Short films are rarely shown on the big screen. They aren’t given the red carpet treatment, nor afforded the luxury of a premier showcase. It is a fickle medium, the films sometimes disappearing into the ether of the internet without a chance to truly shine.
For those lucky enough to survive obscurity you might stumble across them online, on Facebook or YouTube. Watch them on your laptop or your phone, catching the bus or on your couch at home. All perfectly acceptable ways to watch a film. But when you see them on the big screen, in a crowded room with likeminded people, a bag of popcorn in your hand, something happens. You are immersed in the medium, and the films are elevated to a new level.
There aren’t enough short films screened in Dublin. July 6th, we are continuing to change that.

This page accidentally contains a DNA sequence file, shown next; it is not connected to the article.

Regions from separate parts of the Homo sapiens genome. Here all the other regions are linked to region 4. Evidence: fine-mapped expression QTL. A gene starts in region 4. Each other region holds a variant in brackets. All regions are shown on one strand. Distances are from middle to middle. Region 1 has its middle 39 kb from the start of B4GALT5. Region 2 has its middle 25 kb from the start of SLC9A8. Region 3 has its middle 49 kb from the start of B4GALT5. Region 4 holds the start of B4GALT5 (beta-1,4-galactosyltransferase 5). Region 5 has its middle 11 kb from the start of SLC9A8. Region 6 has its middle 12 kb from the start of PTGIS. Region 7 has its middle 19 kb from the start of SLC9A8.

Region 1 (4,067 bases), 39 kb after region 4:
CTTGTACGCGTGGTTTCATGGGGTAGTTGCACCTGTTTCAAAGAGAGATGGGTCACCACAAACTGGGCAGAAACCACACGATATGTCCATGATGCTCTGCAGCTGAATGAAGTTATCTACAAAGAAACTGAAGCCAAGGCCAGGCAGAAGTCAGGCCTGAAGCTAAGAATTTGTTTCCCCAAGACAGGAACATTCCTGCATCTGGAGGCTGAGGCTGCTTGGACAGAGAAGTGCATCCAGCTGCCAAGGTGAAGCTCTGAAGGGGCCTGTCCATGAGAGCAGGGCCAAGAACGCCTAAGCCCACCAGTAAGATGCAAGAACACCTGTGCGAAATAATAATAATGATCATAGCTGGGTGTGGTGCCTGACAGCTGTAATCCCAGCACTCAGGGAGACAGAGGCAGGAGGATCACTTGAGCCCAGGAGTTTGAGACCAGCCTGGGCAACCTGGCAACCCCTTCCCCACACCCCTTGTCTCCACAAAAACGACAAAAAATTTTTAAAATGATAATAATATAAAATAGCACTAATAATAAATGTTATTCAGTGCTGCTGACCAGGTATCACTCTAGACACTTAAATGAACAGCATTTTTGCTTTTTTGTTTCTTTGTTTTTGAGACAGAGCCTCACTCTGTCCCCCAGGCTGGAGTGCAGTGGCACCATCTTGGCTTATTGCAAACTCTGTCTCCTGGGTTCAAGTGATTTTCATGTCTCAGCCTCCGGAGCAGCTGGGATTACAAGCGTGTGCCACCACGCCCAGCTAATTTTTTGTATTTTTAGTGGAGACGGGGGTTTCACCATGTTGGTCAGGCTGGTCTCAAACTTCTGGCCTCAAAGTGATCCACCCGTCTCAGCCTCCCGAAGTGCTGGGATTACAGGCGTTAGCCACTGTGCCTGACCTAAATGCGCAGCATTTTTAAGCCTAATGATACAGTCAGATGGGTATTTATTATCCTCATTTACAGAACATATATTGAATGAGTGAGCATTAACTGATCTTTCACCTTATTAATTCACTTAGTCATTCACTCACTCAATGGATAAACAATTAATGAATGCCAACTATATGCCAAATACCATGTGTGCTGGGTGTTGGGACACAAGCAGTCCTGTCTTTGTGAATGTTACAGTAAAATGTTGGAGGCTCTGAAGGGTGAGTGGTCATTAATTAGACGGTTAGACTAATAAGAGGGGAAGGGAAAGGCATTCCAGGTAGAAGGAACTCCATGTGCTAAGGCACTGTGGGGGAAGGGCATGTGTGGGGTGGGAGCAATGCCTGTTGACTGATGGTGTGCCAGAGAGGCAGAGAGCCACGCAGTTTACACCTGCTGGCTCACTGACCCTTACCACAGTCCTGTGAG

Short films pick us out of our seats and drop us into another world. With only our wits we have to work out the rules of this new place. We get a story with nothing left to cut.
It demands attention.
Short film, at its core, is a generous art form. A good short asks a question and doesn’t let the audience off the hook with an answer. It demands to be thought about, discussed and argued over.
A Short film is, and stop us if this is too much of a reach, short. It’s a small, precious thing which can so easily be lost or overlooked. A short film is a spark in the darkness. A spark that needs to be gently blown on, to be fed kindling for it to burst into flame.
It demands care to reach its potential.